Will Beijing's anti-smoking move work?

Will Beijing's anti-smoking move work?
A group of people dance to popularise anti-smoking measures before giant "no smoking" banners at the "Bird's Nest" national stadium in Beijing.

BEIJING - The toughest anti-smoking legislation in China's history came into effect yesterday in Beijing, with unprecedented fines and a hotline to report offenders.

But some fear the enforcement of the ban would be weak.

The law makes smoking in offices, restaurants, hotels, hospitals and on public transport illegal, with venue operators subject to fines of up to 10,000 yuan (S$2,180) if they flout the ban.

Venue operators who repeatedly ignore the law could have their licences revoked, while individuals caught smoking in prohibited zones could be fined as much as 200 yuan.

As well as indoor smoking, the law prohibits lighting up in many open-air spaces, especially those close to schools, hospitals and sports venues.

"Beijing has now set the bar very high and we now look forward to other cities around China, and the world, following Beijing's excellent example," said Bernhard Schwartlander, a World Health Organisation representative in China.

Kicking off the ban, the Beijing government yesterday stationed 8,000 health commission inspectors at subway stations and bus stops to tell passengers who smoke to stub it out or not to light up.

Posters in Beijing promote a hotline number for tip-offs, and the city government has launched a social-media account allowing observers to upload images of smokers caught in the act.

But some doubt that the authorities could implement the ban effectively.

Nightclubs have been singled out as a potential problem area, Zhang Jianshu, president of the Beijing Tobacco Control Association, said yesterday.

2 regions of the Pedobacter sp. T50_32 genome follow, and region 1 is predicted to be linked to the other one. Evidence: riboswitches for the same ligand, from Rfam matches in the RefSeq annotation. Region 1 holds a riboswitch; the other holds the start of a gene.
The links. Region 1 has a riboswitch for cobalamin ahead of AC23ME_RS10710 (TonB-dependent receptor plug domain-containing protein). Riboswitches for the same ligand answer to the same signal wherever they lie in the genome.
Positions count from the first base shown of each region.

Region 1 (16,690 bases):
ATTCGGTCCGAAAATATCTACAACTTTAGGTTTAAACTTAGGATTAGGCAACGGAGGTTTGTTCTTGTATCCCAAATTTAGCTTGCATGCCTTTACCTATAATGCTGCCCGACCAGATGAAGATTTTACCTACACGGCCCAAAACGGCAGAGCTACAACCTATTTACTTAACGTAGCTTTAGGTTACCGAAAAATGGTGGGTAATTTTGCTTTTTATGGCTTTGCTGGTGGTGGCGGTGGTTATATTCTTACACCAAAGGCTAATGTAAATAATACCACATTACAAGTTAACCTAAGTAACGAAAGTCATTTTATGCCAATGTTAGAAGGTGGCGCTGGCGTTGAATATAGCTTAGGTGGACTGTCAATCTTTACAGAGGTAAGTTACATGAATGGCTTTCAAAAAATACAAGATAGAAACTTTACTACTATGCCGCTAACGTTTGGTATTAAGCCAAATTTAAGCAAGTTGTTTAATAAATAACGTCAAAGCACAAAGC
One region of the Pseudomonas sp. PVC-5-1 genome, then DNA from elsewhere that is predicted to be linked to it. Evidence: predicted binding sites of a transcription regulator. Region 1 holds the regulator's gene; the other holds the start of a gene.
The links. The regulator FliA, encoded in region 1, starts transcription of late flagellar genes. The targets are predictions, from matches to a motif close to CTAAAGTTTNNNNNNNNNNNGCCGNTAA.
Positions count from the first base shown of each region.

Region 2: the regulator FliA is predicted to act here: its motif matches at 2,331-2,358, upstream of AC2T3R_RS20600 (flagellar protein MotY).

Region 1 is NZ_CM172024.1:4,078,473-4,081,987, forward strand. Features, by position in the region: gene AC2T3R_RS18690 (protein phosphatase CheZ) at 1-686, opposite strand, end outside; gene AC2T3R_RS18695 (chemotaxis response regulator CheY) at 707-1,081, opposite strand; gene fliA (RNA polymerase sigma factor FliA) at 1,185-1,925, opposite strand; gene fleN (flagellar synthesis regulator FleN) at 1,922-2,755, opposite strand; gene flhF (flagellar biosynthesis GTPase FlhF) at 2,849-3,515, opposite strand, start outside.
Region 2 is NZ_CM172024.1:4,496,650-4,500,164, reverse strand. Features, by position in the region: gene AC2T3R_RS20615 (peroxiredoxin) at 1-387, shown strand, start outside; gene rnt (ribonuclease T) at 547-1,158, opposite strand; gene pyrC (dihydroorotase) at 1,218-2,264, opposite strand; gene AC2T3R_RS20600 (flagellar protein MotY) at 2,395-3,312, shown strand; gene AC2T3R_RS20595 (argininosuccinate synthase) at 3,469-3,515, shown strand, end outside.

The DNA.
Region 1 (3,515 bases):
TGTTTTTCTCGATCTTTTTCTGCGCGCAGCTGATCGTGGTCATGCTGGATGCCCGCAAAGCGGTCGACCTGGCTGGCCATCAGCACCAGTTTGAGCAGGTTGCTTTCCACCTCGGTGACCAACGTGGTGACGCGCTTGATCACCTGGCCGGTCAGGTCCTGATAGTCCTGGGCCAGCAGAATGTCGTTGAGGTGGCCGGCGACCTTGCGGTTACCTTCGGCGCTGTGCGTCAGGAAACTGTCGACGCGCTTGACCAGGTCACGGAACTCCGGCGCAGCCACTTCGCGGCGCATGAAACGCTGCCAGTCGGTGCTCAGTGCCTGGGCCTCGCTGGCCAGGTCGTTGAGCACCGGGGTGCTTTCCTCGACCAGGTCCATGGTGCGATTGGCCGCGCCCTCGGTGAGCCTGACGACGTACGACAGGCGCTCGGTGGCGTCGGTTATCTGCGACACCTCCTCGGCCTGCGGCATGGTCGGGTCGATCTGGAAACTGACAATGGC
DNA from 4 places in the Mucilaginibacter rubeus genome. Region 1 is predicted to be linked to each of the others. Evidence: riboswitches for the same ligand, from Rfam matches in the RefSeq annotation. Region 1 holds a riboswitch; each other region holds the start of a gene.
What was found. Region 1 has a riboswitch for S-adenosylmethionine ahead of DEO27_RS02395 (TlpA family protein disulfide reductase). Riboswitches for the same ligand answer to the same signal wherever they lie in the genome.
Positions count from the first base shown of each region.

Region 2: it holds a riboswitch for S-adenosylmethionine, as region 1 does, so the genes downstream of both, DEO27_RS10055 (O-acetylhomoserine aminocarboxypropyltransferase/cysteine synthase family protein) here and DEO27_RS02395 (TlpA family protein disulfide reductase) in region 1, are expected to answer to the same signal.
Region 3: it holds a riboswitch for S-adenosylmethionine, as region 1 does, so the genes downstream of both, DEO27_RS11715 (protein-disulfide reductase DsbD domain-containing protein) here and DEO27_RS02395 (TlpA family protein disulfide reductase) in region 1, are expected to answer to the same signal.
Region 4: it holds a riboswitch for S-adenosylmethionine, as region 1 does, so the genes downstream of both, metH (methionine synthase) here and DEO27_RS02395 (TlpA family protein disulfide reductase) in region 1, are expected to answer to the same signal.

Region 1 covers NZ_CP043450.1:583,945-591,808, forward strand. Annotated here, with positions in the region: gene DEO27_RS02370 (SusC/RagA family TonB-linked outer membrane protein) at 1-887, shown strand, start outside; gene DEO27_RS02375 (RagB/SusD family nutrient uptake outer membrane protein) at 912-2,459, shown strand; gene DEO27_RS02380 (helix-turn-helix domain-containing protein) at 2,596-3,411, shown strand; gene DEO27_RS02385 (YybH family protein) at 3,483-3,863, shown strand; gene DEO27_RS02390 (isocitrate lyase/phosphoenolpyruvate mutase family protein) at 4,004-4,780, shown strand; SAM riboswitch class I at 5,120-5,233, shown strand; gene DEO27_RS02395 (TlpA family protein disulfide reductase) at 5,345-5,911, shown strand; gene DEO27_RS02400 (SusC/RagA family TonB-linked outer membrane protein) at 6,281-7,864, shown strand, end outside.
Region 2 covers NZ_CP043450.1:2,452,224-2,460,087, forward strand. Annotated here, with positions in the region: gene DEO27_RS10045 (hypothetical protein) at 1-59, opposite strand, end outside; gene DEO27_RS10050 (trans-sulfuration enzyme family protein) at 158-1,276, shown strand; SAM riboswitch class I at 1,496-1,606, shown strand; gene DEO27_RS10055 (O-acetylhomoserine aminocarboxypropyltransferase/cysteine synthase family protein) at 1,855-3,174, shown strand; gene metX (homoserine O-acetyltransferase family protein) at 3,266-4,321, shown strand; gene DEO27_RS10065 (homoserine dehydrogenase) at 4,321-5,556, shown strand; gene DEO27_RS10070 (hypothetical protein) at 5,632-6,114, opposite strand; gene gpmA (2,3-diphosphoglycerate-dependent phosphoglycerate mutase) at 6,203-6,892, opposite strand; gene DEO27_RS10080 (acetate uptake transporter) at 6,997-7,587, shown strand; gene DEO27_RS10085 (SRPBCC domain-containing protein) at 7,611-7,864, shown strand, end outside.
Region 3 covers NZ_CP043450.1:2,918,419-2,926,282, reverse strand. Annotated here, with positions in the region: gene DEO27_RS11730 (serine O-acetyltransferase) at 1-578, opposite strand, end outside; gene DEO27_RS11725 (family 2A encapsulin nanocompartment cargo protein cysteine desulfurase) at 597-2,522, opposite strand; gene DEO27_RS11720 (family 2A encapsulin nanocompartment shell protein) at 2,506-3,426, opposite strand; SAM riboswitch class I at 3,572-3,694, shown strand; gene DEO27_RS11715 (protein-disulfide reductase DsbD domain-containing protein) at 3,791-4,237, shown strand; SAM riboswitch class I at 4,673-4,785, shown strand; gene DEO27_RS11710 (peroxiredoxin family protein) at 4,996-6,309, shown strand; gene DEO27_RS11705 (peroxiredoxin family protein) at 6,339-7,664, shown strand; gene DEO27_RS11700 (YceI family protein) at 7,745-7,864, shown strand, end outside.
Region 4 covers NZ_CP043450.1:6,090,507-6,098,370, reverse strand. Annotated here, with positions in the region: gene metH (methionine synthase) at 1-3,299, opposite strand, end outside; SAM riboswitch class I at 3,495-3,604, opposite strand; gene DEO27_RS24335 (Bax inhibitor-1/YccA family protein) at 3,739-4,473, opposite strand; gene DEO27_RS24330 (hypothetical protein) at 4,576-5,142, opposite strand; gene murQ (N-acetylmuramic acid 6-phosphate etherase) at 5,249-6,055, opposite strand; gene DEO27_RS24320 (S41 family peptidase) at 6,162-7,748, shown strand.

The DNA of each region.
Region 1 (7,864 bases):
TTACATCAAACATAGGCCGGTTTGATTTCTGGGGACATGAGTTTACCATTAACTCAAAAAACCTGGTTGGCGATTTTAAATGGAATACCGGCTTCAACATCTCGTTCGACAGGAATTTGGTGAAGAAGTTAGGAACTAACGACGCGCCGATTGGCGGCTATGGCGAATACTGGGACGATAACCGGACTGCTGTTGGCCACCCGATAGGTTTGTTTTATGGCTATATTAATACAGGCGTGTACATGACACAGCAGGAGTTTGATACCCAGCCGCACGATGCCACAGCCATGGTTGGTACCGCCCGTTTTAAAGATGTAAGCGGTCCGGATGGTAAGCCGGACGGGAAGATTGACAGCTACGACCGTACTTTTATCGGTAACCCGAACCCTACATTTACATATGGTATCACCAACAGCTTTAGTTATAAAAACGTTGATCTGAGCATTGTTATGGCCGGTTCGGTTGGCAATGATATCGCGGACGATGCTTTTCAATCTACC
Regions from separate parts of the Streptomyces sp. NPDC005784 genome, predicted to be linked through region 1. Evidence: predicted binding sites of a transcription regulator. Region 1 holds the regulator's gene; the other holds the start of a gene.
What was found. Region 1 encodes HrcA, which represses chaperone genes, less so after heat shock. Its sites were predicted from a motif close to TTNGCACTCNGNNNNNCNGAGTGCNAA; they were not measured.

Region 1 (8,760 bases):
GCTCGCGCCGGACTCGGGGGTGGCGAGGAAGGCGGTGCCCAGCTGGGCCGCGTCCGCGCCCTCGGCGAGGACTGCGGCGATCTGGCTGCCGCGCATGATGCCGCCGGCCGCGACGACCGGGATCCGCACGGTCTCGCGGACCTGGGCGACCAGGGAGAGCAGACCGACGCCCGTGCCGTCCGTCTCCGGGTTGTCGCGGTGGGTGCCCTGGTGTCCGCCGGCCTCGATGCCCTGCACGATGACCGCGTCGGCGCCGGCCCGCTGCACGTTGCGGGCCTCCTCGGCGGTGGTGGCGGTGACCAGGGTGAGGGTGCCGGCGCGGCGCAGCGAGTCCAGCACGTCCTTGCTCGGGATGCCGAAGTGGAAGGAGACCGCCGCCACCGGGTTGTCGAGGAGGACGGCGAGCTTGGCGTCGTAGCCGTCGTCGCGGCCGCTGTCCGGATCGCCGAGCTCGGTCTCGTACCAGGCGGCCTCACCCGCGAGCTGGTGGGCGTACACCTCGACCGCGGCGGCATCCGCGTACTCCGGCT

"The key lies in the business owners," added Mr Zhang. "They have the responsibility to ensure no smoking (happens) within their establishments."

According to the Beijing Youth Daily, the measure "needs to make clear who is ultimately responsible" for implementation.

The newspaper cited the capital's airport as an example, pointing out that the ban there is enforced not by airport staff, but by the Beijing Entry-Exit Inspection and Quarantine Bureau.

Some eatery operators said they wanted to enforce the law, though it could hurt business.

"We normally allow people to smoke inside at night, but we're going (to) start stopping them from tonight," said Zhang Lin, a manager at a Japanese restaurant yesterday.

No-smoking laws in China are often openly flouted because of limited official oversight or corruption in the form of bribes to law enforcers.

Cigarettes are also cheap, with a pack often costing less than 5 yuan.

A barrier to imposing similar measures across the country is the continued clout of China's state-run tobacco industry, which provides the government with colossal amounts of money.

China has more than 300 million smokers, said a report by the National Health and Family Planning Commission.

Beijing is home to about 4.2 million smokers who smoke an average of 14.6 cigarettes per day, according to a survey by the Beijing Centre for Disease Control last year.

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